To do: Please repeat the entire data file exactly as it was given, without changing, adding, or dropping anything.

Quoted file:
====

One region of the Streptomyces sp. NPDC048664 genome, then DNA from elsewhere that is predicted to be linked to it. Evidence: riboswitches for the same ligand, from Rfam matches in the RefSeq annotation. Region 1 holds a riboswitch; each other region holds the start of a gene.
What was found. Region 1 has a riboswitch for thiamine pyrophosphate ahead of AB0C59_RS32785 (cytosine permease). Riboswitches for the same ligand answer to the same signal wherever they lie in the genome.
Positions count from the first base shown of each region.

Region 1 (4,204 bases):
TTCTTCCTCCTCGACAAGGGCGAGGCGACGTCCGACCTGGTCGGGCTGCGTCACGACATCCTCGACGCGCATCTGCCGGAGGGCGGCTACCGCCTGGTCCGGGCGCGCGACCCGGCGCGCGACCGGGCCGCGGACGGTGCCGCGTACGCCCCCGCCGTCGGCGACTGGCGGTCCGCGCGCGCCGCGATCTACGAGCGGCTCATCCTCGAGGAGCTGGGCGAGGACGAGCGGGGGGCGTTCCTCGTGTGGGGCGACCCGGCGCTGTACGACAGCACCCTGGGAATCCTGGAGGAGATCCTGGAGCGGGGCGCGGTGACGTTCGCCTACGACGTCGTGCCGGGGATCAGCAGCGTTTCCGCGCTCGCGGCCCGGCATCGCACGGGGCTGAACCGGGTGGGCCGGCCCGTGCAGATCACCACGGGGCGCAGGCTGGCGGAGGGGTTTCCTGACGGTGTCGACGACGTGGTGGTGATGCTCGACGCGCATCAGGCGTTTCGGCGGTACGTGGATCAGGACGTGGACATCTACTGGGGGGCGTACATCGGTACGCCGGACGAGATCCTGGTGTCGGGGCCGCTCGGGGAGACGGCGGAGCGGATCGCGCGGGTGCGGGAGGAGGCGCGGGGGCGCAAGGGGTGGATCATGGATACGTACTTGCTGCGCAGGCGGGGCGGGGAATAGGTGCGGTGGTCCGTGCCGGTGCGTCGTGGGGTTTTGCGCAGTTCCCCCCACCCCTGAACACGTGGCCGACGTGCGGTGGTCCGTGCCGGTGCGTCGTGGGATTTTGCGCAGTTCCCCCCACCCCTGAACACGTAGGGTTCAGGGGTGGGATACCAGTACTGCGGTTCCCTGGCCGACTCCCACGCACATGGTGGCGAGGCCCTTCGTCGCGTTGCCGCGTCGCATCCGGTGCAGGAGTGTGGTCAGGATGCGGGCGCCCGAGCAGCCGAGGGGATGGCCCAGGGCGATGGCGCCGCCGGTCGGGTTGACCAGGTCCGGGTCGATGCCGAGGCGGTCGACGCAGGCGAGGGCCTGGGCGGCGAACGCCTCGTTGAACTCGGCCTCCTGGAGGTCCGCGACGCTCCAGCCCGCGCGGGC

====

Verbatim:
One region of the Streptomyces sp. NPDC048664 genome, then DNA from elsewhere that is predicted to be linked to it. Evidence: riboswitches for the same ligand, from Rfam matches in the RefSeq annotation. Region 1 holds a riboswitch; each other region holds the start of a gene.
What was found. Region 1 has a riboswitch for thiamine pyrophosphate ahead of AB0C59_RS32785 (cytosine permease). Riboswitches for the same ligand answer to the same signal wherever they lie in the genome.
Positions count from the first base shown of each region.

Region 1 (4,204 bases):
TTCTTCCTCCTCGACAAGGGCGAGGCGACGTCCGACCTGGTCGGGCTGCGTCACGACATCCTCGACGCGCATCTGCCGGAGGGCGGCTACCGCCTGGTCCGGGCGCGCGACCCGGCGCGCGACCGGGCCGCGGACGGTGCCGCGTACGCCCCCGCCGTCGGCGACTGGCGGTCCGCGCGCGCCGCGATCTACGAGCGGCTCATCCTCGAGGAGCTGGGCGAGGACGAGCGGGGGGCGTTCCTCGTGTGGGGCGACCCGGCGCTGTACGACAGCACCCTGGGAATCCTGGAGGAGATCCTGGAGCGGGGCGCGGTGACGTTCGCCTACGACGTCGTGCCGGGGATCAGCAGCGTTTCCGCGCTCGCGGCCCGGCATCGCACGGGGCTGAACCGGGTGGGCCGGCCCGTGCAGATCACCACGGGGCGCAGGCTGGCGGAGGGGTTTCCTGACGGTGTCGACGACGTGGTGGTGATGCTCGACGCGCATCAGGCGTTTCGGCGGTACGTGGATCAGGACGTGGACATCTACTGGGGGGCGTACATCGGTACGCCGGACGAGATCCTGGTGTCGGGGCCGCTCGGGGAGACGGCGGAGCGGATCGCGCGGGTGCGGGAGGAGGCGCGGGGGCGCAAGGGGTGGATCATGGATACGTACTTGCTGCGCAGGCGGGGCGGGGAATAGGTGCGGTGGTCCGTGCCGGTGCGTCGTGGGGTTTTGCGCAGTTCCCCCCACCCCTGAACACGTGGCCGACGTGCGGTGGTCCGTGCCGGTGCGTCGTGGGATTTTGCGCAGTTCCCCCCACCCCTGAACACGTAGGGTTCAGGGGTGGGATACCAGTACTGCGGTTCCCTGGCCGACTCCCACGCACATGGTGGCGAGGCCCTTCGTCGCGTTGCCGCGTCGCATCCGGTGCAGGAGTGTGGTCAGGATGCGGGCGCCCGAGCAGCCGAGGGGATGGCCCAGGGCGATGGCGCCGCCGGTCGGGTTGACCAGGTCCGGGTCGATGCCGAGGCGGTCGACGCAGGCGAGGGCCTGGGCGGCGAACGCCTCGTTGAACTCGGCCTCCTGGAGGTCCGCGACGCTCCAGCCCGCGCGGGC